“A cooperative is workers controlling capital, instead of capital controlling workers,” said Martin. “It’s about reorganizing the economy around who’s really in control.”

The Working World finances itself by collecting a small percentage of the profits that member collectives generate, money that the organization reinvests in establishing new enterprises. Martin explained that the idea originated in ancient Sumeria where the word for interest was the same as the word for calf.

“If the cow I lent you has babies,” explained Martin, “I loaned you my cow, so I can have some the babies. That would be the interest.”

But if the cow was sterile, the Sumerians didn’t collect interest. The same works for Working World’s loans today. The organization only collects once a cooperative generates a steady profit, a model that avoids forcing people into debt if their business fails.

Interest grows

The Sumerians, for their part, eventually altered their lending practices such that they collected interest regardless of the outcome. The legacy of that shift is still with us today; few in Far Rockaway can call their surroundings their own. Walk through the neighborhood in the middle of a business day and you’ll see iron grating pulled down over storefronts and plywood covering the windows of large shopping complexes. Those stores that are open often bear the insignias of chain outlets that carry money out of the neighborhood and into the coffers of large corporations. Worker-run cooperatives, in contrast, could offer a way for community members to sell the products of their labor without selling their labor itself — a shift that would keep capital within the community and cash in the pockets of workers.

A handmade sign advertises the cooperative workshops in the window of Church of the Prophecy. (Peter Rugh / WNV)

A handmade sign advertises the cooperative workshops in the window of Church of the Prophecy. (WNV/Peter Rugh)

At the following cooperative meeting a week later, the crowd had grown. People discussed plans for a scrap metal business and a cleaning-workers’ collective. One man pulled a citizens’ band radio out of his winter coat, explaining that drivers in the taxi cooperative he hoped to form could use it to communicate. He’d been doing research; nine other drivers were needed to secure an operating license from the city.

There is obvious enthusiasm in the neighborhood for worker-run enterprises. But are there limits to what these businesses can achieve while embedded in a broader economic framework of competition and exploitation? And does the focus on cooperatives represent a shift in direction for Occupy, one that veers away from a direct fight for systemic transformation?

“We can’t fight the city,” one Occupy Sandy organizer confided. “But we can build co-ops.”

Building an alternative

Richard Wolff, professor of economics at the New School and author of Democracy at Work, a study of cooperative businesses, argues that forming cooperatives can be the first step in enacting a sweeping social and economic shift. Wolff envisions a transformation, similar to the social shift from feudalism to capitalism, in which cooperatives replace corporations and goods are distributed through a democratically planned economy.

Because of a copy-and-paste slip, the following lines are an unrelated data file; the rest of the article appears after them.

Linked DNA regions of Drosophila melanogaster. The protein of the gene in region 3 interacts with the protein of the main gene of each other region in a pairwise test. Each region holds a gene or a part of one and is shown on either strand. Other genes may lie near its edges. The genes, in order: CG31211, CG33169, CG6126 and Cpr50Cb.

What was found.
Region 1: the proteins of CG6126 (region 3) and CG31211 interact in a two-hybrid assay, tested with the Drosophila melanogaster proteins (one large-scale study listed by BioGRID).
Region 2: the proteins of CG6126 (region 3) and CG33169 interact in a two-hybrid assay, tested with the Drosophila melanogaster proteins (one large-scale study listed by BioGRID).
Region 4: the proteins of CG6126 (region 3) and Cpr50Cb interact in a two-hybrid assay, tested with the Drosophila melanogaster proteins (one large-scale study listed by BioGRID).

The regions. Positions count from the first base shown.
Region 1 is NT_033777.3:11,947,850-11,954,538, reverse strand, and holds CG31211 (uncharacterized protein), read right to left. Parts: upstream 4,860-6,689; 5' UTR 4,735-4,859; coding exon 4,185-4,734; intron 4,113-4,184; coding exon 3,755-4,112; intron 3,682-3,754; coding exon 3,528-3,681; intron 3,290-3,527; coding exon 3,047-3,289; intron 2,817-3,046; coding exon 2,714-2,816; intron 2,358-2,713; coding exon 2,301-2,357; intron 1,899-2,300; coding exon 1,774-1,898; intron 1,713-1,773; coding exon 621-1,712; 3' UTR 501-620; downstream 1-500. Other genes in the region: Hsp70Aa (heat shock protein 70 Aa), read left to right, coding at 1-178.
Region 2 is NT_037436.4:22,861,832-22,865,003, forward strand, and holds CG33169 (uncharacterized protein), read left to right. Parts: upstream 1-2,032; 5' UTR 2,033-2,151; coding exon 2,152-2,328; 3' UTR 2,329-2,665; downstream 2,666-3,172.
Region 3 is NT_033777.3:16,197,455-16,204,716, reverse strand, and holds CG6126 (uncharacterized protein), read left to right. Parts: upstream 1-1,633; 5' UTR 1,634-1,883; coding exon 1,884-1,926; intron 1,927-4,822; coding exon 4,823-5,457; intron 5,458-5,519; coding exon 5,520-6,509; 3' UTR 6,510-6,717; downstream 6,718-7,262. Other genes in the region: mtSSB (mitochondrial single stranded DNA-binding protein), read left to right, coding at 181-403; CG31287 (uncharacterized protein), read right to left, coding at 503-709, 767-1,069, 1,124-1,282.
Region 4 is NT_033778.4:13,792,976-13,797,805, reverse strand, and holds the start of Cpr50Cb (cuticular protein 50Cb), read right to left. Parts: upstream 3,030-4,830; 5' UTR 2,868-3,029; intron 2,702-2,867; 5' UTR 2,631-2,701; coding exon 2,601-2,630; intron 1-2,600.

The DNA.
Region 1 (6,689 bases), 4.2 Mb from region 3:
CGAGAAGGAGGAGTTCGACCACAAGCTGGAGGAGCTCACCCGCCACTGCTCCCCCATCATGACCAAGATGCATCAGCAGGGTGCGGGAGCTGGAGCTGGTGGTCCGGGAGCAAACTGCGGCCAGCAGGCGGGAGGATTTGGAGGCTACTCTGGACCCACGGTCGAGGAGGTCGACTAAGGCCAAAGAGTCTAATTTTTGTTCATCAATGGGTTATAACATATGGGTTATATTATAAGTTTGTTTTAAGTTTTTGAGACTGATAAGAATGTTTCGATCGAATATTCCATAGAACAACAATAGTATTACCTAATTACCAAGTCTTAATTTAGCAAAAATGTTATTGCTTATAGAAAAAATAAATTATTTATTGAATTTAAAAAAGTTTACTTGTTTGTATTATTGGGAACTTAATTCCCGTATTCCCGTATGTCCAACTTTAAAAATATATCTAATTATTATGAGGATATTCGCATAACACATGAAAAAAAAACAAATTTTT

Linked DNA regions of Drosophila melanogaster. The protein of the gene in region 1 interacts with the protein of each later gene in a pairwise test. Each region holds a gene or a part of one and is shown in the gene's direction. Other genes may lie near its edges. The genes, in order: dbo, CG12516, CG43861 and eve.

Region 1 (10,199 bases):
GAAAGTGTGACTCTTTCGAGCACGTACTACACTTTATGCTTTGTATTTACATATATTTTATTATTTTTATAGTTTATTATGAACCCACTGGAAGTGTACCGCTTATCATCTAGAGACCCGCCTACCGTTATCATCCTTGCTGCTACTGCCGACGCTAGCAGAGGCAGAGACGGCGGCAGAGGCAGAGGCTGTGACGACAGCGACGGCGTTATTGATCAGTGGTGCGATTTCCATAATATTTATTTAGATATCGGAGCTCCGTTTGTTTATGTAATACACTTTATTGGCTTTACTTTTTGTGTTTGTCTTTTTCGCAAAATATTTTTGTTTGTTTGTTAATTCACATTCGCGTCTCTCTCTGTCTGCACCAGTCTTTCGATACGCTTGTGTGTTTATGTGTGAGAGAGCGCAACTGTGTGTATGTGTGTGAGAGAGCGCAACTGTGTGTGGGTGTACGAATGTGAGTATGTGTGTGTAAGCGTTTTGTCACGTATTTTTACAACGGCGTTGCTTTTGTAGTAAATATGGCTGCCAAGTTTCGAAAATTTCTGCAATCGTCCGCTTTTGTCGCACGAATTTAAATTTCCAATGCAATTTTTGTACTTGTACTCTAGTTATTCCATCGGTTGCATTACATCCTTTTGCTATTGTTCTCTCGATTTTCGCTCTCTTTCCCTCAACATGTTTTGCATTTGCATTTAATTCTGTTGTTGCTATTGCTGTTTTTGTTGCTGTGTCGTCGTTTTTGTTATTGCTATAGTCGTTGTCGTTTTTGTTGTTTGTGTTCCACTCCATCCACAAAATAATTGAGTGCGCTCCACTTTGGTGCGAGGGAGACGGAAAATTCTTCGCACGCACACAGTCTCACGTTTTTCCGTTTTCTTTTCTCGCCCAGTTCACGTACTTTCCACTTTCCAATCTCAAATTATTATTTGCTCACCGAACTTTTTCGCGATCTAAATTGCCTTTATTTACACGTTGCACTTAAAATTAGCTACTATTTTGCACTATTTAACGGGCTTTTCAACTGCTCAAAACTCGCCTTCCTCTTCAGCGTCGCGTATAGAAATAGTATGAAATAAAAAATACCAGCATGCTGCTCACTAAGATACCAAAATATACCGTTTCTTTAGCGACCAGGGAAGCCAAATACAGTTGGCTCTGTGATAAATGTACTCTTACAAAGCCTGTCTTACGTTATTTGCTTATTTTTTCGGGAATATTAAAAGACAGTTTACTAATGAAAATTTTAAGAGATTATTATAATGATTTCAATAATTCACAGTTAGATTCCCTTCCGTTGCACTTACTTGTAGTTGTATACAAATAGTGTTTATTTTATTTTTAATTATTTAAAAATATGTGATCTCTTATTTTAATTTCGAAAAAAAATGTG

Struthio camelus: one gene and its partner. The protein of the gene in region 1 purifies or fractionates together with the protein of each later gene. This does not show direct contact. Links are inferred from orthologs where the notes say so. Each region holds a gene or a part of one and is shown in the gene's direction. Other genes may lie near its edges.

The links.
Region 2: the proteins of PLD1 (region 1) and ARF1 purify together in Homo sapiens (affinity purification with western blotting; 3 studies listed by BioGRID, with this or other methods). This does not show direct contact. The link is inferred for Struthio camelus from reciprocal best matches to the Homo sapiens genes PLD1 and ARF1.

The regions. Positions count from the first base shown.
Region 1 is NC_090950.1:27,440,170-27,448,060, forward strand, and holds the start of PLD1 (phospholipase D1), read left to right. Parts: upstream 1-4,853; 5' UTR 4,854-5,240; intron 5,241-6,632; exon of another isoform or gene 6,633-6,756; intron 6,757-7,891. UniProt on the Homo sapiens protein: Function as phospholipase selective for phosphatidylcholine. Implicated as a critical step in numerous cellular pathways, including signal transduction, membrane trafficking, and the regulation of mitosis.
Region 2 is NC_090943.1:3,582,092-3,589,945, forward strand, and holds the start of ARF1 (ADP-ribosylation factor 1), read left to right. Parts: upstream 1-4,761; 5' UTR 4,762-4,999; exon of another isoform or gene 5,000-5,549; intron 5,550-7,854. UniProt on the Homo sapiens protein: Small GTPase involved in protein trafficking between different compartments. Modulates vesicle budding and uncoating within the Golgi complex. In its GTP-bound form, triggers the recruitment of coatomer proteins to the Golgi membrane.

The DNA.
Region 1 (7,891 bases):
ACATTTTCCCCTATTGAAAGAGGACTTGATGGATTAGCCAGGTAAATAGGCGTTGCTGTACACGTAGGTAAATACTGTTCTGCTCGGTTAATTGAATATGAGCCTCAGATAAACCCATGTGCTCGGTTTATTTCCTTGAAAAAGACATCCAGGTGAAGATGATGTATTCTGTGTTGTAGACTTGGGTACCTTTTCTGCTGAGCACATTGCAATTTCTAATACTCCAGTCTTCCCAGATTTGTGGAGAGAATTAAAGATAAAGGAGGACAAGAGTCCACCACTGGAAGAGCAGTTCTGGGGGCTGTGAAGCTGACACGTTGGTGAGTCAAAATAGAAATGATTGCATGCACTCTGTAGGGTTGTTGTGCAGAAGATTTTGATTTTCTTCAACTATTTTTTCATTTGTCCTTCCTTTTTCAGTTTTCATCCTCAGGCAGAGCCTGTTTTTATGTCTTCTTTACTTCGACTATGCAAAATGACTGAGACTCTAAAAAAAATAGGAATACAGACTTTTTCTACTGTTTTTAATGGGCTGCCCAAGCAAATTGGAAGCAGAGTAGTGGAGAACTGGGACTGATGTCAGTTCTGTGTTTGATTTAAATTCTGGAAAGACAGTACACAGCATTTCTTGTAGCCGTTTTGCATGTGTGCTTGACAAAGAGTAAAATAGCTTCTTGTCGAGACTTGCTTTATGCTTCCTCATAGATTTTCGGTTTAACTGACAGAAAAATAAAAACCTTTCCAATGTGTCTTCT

The cooperatives that Wolff talks about, and the ones that Occupy Sandy is aiming to establish, are more accurately known as worker self-directed enterprises: businesses that organize democratically collective ownership at the point of production.

“When the workers get together and decide how to distribute the income in such an enterprise, would they give the CEO $25 million in stock bonuses while everybody else can barely get by?” Wolff asks rhetorically.

He stresses the difference between the productive and distributive side of economies, explaining that worker-run cooperatives are the often-overlooked prerequisite for achieving an egalitarian distribution of wealth and resources. “There is the question of what exactly an alternative to capitalism is,” he explains. “I’ve stressed worker-self-directed enterprises as a different way of organizing production.” On the other hand are markets, which distribute the fruits of production. Wolff believes that the mistake of many 20th-century socialists was to imagine that the elimination of markets would create social egalitarianism, even though production had not yet been reorganized into a democratic model.

Given the pull between the productive and distributive side of economies, cooperatives must form networks to survive. Collaboration between networked enterprises allows these businesses to curb market pressures and, if the network manages to spread, to gain political power.

As Brandon Martin emphasizes, also, workers in new cooperatives must labor long hours to meet production quotas, just like with any other business, since their enterprise still has to compete for a market share. “Can one cooperative change that?” asks Martin. “No. But a cooperative economy might.”

Olga Lazema, however, isn’t thinking about the theoretical potential for cooperatives to challenge capitalism. She’s imagining the positive possibilities for her own neighborhood.

“A lot of people, their houses went like nothing,” she said, referring to Sandy’s destruction. “They have nothing. We could go there, build a small kitchen or whatever they need. Why not?”

--Peter Rugh--

This article was originally published by Waging Nonviolence.